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Walling v. Plymouth Mfg. Corp.

UNITED STATES COURT OF APPEALS FOR THE SEVENTH CIRCUIT


December 3, 1943

WALLING, ADMINISTRATOR OF WAGE AND HOUR DIVISION, UNITED STATES DEPARTMENT OF LABOR,
v.
PLYMOUTH MFG. CORPORATION ET AL.

Appeal from the District Court of the United States for the Northern District of Indiana, South Bend Division; Thomas W. Slick, Judge.

Author: Minton

Before KERNER and MINTON, Circuit Judges, and LINDLEY, District Judge.

MINTON, Circuit Judge.

The plaintiff, as Administrator of the Wage and Hour Division of the United States Department of Labor, filed a complaint in the District Court for the Northern District of Indiana alleging that the Plymouth Manufacturing Corporation, an Indiana corporation, and Hubert Tanner, William H. Wolfarth, George E. Warren, and Chester H. Thompson, partners doing business as the Plymouth Manufacturing Company, and Hubert Tanner and Samuel Tomlinson, were engaged at various times after the effective date of the Fair Labor Standards Act of 1938, 29 U.S.C.A. ยง 201 et seq., in the manufacture of goods for interstate commerce, and in the sale, transportation, shipment, and delivery of goods for interstate commerce; and that during said times they paid wages below the standards of the Act, and worked the employees hours in excess of the standards of the Act without paying them for the overtime at time and one-half. The plaintiff prayed for an injunction against the defendants.

After an extensive hearing, the trial court made and filed its findings of fact and stated its conclusions of law thereon, in accordance with the requirements of Rule 52(a) of the Federal Rules of Civil Procedure, 28 U.S.C.A. following section 723c. The court found that since October 22, 1938, the Plymouth Manufacturing Corporation had not employed any person or persons except its executive officers, and that it was not engaged in any business except to perform the terms of a certain lease hereinafter mentioned; that at no time since October 22, 1938, was the defendant Samuel Tomlinson an employer, nor did he stand in the relationship of master or entrepreneur to any of the workers; that Hubert Tanner, William H. Wolfarth, George E. Warren, and Chester H. Thompson did not separately constitute a partnership doing business as the Plymouth Manufacturing Company, but they, with all the workers enumerated in the schedule filed, numbering less than one hundred, were engaged as partners in doing business as the Plymouth Manufacturing Company; that the defendants Tanner, Wolfarth, Warren, and Thompson, together with the workers, all of whom had signed a partnership agreement, were pertners; and all of the work the workers performed and the services they rendered were as partners for the partnership, and not as employees of the partnership nor of any of the defendants; and that the operation and conduct of the business and the division of the profits had been carried on in substantial conformity with the partnership agreement.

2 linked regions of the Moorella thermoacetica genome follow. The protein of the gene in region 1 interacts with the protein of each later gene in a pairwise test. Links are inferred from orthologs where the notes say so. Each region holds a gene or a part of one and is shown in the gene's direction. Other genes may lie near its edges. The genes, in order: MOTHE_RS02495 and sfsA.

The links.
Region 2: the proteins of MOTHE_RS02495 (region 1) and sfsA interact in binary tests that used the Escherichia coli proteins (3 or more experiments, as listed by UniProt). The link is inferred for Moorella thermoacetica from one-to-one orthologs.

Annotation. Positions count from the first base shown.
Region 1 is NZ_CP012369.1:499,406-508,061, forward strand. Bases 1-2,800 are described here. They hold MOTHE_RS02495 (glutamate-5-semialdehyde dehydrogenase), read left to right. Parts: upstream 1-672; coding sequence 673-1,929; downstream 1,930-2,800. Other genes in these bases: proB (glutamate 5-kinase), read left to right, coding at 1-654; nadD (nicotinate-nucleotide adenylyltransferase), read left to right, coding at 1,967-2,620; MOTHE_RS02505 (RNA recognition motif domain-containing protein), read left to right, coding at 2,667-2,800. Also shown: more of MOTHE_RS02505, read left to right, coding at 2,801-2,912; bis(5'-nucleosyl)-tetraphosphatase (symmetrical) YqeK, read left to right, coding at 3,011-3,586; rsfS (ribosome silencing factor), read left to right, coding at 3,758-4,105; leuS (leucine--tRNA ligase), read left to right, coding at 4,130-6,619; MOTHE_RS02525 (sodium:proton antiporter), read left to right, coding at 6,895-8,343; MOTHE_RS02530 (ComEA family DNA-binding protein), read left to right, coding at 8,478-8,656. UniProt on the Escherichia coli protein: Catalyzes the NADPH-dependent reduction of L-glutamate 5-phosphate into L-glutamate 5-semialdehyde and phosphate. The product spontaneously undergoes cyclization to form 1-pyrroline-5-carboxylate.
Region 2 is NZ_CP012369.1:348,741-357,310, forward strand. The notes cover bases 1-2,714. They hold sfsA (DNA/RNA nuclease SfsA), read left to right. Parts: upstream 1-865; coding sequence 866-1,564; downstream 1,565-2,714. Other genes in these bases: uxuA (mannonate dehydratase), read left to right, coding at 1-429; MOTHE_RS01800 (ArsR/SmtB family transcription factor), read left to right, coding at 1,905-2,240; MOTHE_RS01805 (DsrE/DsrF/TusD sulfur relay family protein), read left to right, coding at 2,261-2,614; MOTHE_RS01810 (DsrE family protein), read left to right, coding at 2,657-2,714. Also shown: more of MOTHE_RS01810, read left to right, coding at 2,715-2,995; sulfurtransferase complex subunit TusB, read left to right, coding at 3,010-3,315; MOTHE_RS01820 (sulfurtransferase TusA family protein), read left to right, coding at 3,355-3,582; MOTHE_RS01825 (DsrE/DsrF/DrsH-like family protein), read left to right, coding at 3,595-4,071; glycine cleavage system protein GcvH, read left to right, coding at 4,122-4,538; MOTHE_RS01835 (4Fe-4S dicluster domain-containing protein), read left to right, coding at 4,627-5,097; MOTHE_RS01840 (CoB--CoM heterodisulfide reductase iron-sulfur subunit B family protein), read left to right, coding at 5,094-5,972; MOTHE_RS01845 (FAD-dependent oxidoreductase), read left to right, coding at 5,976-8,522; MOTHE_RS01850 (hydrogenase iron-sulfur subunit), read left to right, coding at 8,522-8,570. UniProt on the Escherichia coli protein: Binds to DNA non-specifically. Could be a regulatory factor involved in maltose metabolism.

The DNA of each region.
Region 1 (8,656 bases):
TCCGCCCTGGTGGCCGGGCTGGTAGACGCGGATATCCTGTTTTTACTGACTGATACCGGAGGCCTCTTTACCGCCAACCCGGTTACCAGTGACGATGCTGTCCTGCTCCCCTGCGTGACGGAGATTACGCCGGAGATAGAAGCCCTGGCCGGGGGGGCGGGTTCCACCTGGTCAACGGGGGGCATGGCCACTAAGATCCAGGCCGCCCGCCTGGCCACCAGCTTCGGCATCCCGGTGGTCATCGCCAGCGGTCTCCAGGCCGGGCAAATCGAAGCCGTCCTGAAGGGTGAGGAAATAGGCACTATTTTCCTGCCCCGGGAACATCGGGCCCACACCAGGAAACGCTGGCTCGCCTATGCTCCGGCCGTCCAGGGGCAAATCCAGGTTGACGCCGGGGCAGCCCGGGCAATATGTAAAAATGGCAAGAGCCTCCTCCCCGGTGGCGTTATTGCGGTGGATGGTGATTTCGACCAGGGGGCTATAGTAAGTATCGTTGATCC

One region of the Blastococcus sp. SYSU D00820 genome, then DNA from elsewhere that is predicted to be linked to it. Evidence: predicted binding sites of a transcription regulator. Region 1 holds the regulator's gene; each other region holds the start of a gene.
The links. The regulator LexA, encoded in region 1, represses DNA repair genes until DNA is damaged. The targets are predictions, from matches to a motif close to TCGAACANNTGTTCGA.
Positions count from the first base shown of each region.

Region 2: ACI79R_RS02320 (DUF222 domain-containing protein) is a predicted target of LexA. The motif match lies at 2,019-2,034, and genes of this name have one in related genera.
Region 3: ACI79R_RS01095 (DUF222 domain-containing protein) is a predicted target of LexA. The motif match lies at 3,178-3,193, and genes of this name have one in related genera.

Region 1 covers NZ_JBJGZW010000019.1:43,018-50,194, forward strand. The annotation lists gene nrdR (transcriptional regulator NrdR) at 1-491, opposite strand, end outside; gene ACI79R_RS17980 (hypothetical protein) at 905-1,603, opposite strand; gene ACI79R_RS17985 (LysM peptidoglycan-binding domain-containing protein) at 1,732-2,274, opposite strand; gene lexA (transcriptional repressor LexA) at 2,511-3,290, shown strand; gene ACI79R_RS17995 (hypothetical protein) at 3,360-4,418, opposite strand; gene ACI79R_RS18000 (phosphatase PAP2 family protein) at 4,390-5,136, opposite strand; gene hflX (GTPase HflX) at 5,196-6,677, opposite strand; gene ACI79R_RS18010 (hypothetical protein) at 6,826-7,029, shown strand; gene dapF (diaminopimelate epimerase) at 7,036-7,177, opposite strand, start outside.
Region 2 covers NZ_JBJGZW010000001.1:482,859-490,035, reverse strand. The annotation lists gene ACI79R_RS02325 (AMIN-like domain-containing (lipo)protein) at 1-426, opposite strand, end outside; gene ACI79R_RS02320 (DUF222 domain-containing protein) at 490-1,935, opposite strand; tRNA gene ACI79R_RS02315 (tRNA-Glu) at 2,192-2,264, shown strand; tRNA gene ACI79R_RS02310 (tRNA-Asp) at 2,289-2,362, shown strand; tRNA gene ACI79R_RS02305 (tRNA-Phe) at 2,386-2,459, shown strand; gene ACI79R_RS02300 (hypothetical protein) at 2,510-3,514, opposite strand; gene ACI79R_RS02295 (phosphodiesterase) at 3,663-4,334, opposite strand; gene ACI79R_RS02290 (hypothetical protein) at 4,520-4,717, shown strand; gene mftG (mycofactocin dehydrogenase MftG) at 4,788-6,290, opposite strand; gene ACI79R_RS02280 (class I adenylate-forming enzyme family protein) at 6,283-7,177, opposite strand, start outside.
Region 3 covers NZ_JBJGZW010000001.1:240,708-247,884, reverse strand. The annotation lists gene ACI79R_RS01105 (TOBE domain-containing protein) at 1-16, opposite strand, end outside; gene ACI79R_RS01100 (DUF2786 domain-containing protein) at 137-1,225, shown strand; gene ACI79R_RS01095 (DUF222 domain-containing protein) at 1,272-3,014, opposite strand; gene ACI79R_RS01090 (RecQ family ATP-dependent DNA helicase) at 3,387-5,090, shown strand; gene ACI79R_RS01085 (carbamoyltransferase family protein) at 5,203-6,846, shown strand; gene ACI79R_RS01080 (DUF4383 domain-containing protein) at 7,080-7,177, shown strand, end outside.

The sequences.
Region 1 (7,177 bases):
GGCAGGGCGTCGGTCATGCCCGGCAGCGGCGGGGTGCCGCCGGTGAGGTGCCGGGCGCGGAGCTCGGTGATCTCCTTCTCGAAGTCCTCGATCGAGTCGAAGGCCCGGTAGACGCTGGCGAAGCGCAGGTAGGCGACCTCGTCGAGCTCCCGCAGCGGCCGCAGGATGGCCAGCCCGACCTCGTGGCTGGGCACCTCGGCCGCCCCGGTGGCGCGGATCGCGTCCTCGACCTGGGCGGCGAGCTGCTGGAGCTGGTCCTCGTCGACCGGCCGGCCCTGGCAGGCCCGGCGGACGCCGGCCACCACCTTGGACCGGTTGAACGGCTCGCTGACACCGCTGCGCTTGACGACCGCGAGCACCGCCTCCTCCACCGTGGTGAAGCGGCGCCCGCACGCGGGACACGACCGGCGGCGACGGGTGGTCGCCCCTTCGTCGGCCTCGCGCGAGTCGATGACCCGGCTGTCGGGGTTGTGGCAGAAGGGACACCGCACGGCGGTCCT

Upon these findings, the court stated its conclusions that since October 22, 1938, none of the defendants had engaged in interstate commerce, except the co-partnership consisting of all of the members set forth in the findings as doing business under the name of the Plymouth Manufacturing Company; and that no employees of the said Company nor any of the defendants had been employed in vilolation of the Fair Labor Standards Act. Upon these findings and conclusions, the District Court denied the injunction prayed for by the plaintiff. From such judgment, this appeal was taken.

The question presented to us is: Were these workers employees of the defendants or of any of them? Under Rule 52(a), supra, we are not authorized to set aside the findings and conclusions of the trial court unless they are clearly erroneous, and due regard must be given to the opportunity which the trial court had to pass upon the credibility of the witnesses. We do not weigh the evidence here, and unless it clearly appears that the findings and conclusions of the trial court are erroneous, we are bound by them.

First, was the Plymouth Manufacturing Corporation after October 22, 1938, the employer of anybody except its executive officers? The evidence showed that on October 10, 1938, the Corporation was engaged in the manufacture of boxes and baskets in a factory owned and operated by the Corporation in the rural community of Plymouth, Indiana. Its total employees were less than one hundred. The Corporation had not made any profit for the past several years. The president and owner of the great majority of its capital stock was the defendant Samuel Tomlinson. His son-in-law, the defendant Hubert Tanner, an officer of the Company, and the defendants Wolfarth, Warren, and Thompson were on the Corporation's Board of Directors. The Corporation was afraid that it could not operate and meet the standards of the Fair Labor Standards Act, so it decided to lease its plant to Tanner, Wolfarth, Warren, and Thompson, which it accordingly did on October 10, 1938.

The lease covered the plant, equipment, and material on hand; in fact, everything except the cash on hand and the accounts receivable was included. The lease was terminable by either party on thirty days' notice. The lessees were to pay all taxes and insurance and maintain the repairs on the buildings and equipment, and to pay as rent a sum equal to seventy per cent of the net profits of the Company. The Corporation agreed on its part to use reasonable and prudent means to provide funds which the lessees might borrow by paying six per cent interest. The lessees agreed to set up a reserve fund to be expended only as the Corporation and the lessees acting in concert might agree. Upon termination of the lease, all the property was to revert to the Corporation. Subsequently, the lease was modified to provide a rental of five per cent of the gross sales of commodities or merchandise fabricated on the premises. Upon termination of the lease, the property on hand was to be purchased by the lessor at its full appraised value.